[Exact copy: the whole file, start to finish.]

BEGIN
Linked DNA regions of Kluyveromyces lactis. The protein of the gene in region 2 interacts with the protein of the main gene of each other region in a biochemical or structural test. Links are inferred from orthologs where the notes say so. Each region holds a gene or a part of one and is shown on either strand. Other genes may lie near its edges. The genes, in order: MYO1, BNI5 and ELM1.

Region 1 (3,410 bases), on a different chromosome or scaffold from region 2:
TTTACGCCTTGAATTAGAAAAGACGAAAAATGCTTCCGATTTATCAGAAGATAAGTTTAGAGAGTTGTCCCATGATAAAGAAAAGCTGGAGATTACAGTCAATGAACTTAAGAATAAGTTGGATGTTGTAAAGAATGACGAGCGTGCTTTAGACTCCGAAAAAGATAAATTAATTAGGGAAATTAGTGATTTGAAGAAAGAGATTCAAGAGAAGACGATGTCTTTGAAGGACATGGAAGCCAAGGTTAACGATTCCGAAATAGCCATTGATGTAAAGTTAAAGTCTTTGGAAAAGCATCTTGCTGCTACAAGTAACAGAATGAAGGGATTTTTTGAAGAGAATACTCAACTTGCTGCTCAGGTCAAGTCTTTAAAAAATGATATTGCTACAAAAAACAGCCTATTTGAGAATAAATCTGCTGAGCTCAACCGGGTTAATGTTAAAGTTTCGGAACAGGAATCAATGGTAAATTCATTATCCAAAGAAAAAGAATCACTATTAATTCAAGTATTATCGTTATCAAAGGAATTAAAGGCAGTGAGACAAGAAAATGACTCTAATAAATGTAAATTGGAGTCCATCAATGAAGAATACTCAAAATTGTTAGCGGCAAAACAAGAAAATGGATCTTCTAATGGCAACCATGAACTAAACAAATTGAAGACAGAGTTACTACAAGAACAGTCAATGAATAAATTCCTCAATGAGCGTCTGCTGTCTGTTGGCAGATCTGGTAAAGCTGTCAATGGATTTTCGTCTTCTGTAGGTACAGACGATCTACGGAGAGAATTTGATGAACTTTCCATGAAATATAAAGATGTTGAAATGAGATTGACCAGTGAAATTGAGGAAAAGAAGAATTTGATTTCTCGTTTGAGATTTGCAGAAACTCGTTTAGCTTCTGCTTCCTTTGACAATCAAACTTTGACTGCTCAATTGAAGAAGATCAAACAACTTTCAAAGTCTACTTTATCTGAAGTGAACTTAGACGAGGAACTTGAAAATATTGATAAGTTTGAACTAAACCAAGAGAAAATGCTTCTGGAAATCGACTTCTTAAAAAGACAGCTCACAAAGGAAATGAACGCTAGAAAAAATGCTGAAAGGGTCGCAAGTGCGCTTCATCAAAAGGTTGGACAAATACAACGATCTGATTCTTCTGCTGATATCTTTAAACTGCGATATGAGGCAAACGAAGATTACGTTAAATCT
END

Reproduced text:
Linked DNA regions of Kluyveromyces lactis. The protein of the gene in region 2 interacts with the protein of the main gene of each other region in a biochemical or structural test. Links are inferred from orthologs where the notes say so. Each region holds a gene or a part of one and is shown on either strand. Other genes may lie near its edges. The genes, in order: MYO1, BNI5 and ELM1.

Region 1 (3,410 bases), on a different chromosome or scaffold from region 2:
TTTACGCCTTGAATTAGAAAAGACGAAAAATGCTTCCGATTTATCAGAAGATAAGTTTAGAGAGTTGTCCCATGATAAAGAAAAGCTGGAGATTACAGTCAATGAACTTAAGAATAAGTTGGATGTTGTAAAGAATGACGAGCGTGCTTTAGACTCCGAAAAAGATAAATTAATTAGGGAAATTAGTGATTTGAAGAAAGAGATTCAAGAGAAGACGATGTCTTTGAAGGACATGGAAGCCAAGGTTAACGATTCCGAAATAGCCATTGATGTAAAGTTAAAGTCTTTGGAAAAGCATCTTGCTGCTACAAGTAACAGAATGAAGGGATTTTTTGAAGAGAATACTCAACTTGCTGCTCAGGTCAAGTCTTTAAAAAATGATATTGCTACAAAAAACAGCCTATTTGAGAATAAATCTGCTGAGCTCAACCGGGTTAATGTTAAAGTTTCGGAACAGGAATCAATGGTAAATTCATTATCCAAAGAAAAAGAATCACTATTAATTCAAGTATTATCGTTATCAAAGGAATTAAAGGCAGTGAGACAAGAAAATGACTCTAATAAATGTAAATTGGAGTCCATCAATGAAGAATACTCAAAATTGTTAGCGGCAAAACAAGAAAATGGATCTTCTAATGGCAACCATGAACTAAACAAATTGAAGACAGAGTTACTACAAGAACAGTCAATGAATAAATTCCTCAATGAGCGTCTGCTGTCTGTTGGCAGATCTGGTAAAGCTGTCAATGGATTTTCGTCTTCTGTAGGTACAGACGATCTACGGAGAGAATTTGATGAACTTTCCATGAAATATAAAGATGTTGAAATGAGATTGACCAGTGAAATTGAGGAAAAGAAGAATTTGATTTCTCGTTTGAGATTTGCAGAAACTCGTTTAGCTTCTGCTTCCTTTGACAATCAAACTTTGACTGCTCAATTGAAGAAGATCAAACAACTTTCAAAGTCTACTTTATCTGAAGTGAACTTAGACGAGGAACTTGAAAATATTGATAAGTTTGAACTAAACCAAGAGAAAATGCTTCTGGAAATCGACTTCTTAAAAAGACAGCTCACAAAGGAAATGAACGCTAGAAAAAATGCTGAAAGGGTCGCAAGTGCGCTTCATCAAAAGGTTGGACAAATACAACGATCTGATTCTTCTGCTGATATCTTTAAACTGCGATATGAGGCAAACGAAGATTACGTTAAATCT